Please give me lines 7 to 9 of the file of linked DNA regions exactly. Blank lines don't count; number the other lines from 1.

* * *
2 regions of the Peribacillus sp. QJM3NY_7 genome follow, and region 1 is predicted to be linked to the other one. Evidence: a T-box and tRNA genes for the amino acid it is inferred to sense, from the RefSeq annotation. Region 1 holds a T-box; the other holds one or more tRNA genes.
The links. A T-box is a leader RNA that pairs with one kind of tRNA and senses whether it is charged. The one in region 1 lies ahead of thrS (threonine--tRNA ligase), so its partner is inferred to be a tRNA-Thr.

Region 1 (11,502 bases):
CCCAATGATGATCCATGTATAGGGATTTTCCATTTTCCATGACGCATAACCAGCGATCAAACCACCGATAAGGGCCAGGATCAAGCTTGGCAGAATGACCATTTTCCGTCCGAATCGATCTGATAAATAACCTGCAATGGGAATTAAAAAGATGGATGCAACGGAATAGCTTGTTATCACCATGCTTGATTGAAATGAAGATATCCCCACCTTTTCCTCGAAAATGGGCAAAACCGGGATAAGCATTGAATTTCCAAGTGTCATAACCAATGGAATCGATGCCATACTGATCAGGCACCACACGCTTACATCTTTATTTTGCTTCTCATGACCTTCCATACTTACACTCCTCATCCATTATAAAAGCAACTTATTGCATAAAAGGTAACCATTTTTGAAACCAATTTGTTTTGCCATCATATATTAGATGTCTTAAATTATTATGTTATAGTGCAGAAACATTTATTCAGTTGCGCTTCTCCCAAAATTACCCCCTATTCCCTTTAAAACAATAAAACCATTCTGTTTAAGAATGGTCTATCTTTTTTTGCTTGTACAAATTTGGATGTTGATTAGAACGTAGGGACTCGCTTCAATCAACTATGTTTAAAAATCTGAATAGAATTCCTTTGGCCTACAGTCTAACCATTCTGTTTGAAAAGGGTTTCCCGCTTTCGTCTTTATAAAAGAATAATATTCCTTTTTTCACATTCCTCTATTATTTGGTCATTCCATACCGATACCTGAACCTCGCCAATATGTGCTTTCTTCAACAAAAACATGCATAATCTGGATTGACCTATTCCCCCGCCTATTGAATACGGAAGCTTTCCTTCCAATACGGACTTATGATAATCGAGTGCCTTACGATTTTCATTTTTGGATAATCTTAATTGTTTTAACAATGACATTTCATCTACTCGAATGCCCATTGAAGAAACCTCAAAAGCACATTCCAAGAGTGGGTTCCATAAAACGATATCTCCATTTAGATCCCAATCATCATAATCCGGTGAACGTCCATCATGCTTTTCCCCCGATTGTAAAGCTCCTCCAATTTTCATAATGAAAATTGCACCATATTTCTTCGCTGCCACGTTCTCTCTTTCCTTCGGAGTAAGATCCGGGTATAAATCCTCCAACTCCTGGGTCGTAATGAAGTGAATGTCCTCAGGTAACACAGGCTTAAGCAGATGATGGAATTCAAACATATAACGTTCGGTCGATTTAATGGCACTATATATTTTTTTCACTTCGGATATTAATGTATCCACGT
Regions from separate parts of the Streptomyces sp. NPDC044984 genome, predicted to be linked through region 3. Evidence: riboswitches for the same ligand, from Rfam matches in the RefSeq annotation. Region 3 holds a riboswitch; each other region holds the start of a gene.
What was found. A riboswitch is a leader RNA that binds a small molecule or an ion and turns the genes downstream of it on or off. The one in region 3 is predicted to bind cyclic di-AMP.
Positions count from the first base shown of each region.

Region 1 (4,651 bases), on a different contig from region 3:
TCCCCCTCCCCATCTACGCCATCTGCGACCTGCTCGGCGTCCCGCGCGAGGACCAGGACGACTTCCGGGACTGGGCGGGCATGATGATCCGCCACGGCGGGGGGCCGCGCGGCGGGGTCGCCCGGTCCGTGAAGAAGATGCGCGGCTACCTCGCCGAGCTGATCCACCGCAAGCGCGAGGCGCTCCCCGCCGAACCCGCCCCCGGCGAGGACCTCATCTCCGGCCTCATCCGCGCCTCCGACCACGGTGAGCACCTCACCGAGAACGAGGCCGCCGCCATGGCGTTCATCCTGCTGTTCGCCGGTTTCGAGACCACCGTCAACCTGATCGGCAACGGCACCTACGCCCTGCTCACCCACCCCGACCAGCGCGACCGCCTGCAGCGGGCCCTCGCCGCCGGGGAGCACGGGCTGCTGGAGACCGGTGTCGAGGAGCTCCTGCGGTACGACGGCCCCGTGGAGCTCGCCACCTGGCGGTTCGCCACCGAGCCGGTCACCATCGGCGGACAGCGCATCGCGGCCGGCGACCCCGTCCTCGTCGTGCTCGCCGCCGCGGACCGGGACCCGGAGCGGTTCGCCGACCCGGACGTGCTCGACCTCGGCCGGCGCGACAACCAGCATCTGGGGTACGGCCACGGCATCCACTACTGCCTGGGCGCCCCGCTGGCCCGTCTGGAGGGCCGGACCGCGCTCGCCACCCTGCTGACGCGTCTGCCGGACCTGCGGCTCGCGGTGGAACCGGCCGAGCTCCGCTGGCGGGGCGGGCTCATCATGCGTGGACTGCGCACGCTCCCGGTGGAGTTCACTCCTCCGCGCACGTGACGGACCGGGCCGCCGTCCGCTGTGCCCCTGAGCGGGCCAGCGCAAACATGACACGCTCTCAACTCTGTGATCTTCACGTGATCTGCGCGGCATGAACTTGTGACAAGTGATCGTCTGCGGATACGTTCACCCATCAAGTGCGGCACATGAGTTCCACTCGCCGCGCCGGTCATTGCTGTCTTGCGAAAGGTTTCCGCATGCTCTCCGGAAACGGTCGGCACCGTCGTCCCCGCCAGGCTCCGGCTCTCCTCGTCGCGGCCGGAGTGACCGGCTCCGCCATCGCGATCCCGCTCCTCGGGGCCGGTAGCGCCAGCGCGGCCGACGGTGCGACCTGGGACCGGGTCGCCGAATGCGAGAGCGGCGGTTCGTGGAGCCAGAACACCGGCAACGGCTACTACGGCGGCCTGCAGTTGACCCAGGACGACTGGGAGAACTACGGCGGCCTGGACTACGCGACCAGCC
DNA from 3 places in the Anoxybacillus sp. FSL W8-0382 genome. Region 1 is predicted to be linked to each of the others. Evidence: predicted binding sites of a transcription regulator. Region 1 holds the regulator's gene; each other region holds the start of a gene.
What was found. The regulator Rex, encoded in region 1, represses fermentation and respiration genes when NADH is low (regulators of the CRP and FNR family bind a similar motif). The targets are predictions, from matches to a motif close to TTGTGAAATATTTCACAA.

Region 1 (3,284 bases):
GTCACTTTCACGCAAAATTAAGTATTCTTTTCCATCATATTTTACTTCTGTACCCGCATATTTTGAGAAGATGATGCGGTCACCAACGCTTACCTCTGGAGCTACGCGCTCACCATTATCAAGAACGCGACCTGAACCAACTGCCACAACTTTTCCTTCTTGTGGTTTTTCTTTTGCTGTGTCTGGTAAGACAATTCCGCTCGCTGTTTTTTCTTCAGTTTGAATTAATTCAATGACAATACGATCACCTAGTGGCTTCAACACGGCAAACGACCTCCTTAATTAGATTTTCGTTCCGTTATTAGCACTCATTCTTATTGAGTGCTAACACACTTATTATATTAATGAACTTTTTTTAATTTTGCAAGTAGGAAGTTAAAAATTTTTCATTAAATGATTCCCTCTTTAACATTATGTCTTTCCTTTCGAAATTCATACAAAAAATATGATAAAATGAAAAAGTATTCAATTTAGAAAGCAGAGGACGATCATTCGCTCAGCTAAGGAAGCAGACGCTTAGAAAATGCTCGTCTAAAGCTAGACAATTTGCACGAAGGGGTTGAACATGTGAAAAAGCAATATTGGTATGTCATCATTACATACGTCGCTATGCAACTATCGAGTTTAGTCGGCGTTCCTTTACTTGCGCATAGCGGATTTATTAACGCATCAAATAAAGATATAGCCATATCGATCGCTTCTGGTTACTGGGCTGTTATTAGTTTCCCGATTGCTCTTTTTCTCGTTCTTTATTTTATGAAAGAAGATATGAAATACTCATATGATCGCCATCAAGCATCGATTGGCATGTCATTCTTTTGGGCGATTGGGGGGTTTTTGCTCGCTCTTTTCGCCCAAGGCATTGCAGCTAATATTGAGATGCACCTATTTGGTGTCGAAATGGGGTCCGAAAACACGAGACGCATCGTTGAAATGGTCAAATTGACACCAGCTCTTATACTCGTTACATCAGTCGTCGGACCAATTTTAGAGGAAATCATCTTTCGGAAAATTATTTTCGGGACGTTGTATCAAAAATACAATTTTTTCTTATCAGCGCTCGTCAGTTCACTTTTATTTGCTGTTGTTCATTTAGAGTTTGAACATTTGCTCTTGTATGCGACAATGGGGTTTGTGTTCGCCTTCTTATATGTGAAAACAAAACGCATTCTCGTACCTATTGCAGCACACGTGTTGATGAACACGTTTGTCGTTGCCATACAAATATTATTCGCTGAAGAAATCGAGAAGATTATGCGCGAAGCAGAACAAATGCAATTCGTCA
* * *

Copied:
Positions count from the first base shown of each region.

Region 1 (4,651 bases), on a different contig from region 3:
TCCCCCTCCCCATCTACGCCATCTGCGACCTGCTCGGCGTCCCGCGCGAGGACCAGGACGACTTCCGGGACTGGGCGGGCATGATGATCCGCCACGGCGGGGGGCCGCGCGGCGGGGTCGCCCGGTCCGTGAAGAAGATGCGCGGCTACCTCGCCGAGCTGATCCACCGCAAGCGCGAGGCGCTCCCCGCCGAACCCGCCCCCGGCGAGGACCTCATCTCCGGCCTCATCCGCGCCTCCGACCACGGTGAGCACCTCACCGAGAACGAGGCCGCCGCCATGGCGTTCATCCTGCTGTTCGCCGGTTTCGAGACCACCGTCAACCTGATCGGCAACGGCACCTACGCCCTGCTCACCCACCCCGACCAGCGCGACCGCCTGCAGCGGGCCCTCGCCGCCGGGGAGCACGGGCTGCTGGAGACCGGTGTCGAGGAGCTCCTGCGGTACGACGGCCCCGTGGAGCTCGCCACCTGGCGGTTCGCCACCGAGCCGGTCACCATCGGCGGACAGCGCATCGCGGCCGGCGACCCCGTCCTCGTCGTGCTCGCCGCCGCGGACCGGGACCCGGAGCGGTTCGCCGACCCGGACGTGCTCGACCTCGGCCGGCGCGACAACCAGCATCTGGGGTACGGCCACGGCATCCACTACTGCCTGGGCGCCCCGCTGGCCCGTCTGGAGGGCCGGACCGCGCTCGCCACCCTGCTGACGCGTCTGCCGGACCTGCGGCTCGCGGTGGAACCGGCCGAGCTCCGCTGGCGGGGCGGGCTCATCATGCGTGGACTGCGCACGCTCCCGGTGGAGTTCACTCCTCCGCGCACGTGACGGACCGGGCCGCCGTCCGCTGTGCCCCTGAGCGGGCCAGCGCAAACATGACACGCTCTCAACTCTGTGATCTTCACGTGATCTGCGCGGCATGAACTTGTGACAAGTGATCGTCTGCGGATACGTTCACCCATCAAGTGCGGCACATGAGTTCCACTCGCCGCGCCGGTCATTGCTGTCTTGCGAAAGGTTTCCGCATGCTCTCCGGAAACGGTCGGCACCGTCGTCCCCGCCAGGCTCCGGCTCTCCTCGTCGCGGCCGGAGTGACCGGCTCCGCCATCGCGATCCCGCTCCTCGGGGCCGGTAGCGCCAGCGCGGCCGACGGTGCGACCTGGGACCGGGTCGCCGAATGCGAGAGCGGCGGTTCGTGGAGCCAGAACACCGGCAACGGCTACTACGGCGGCCTGCAGTTGACCCAGGACGACTGGGAGAACTACGGCGGCCTGGACTACGCGACCAGCC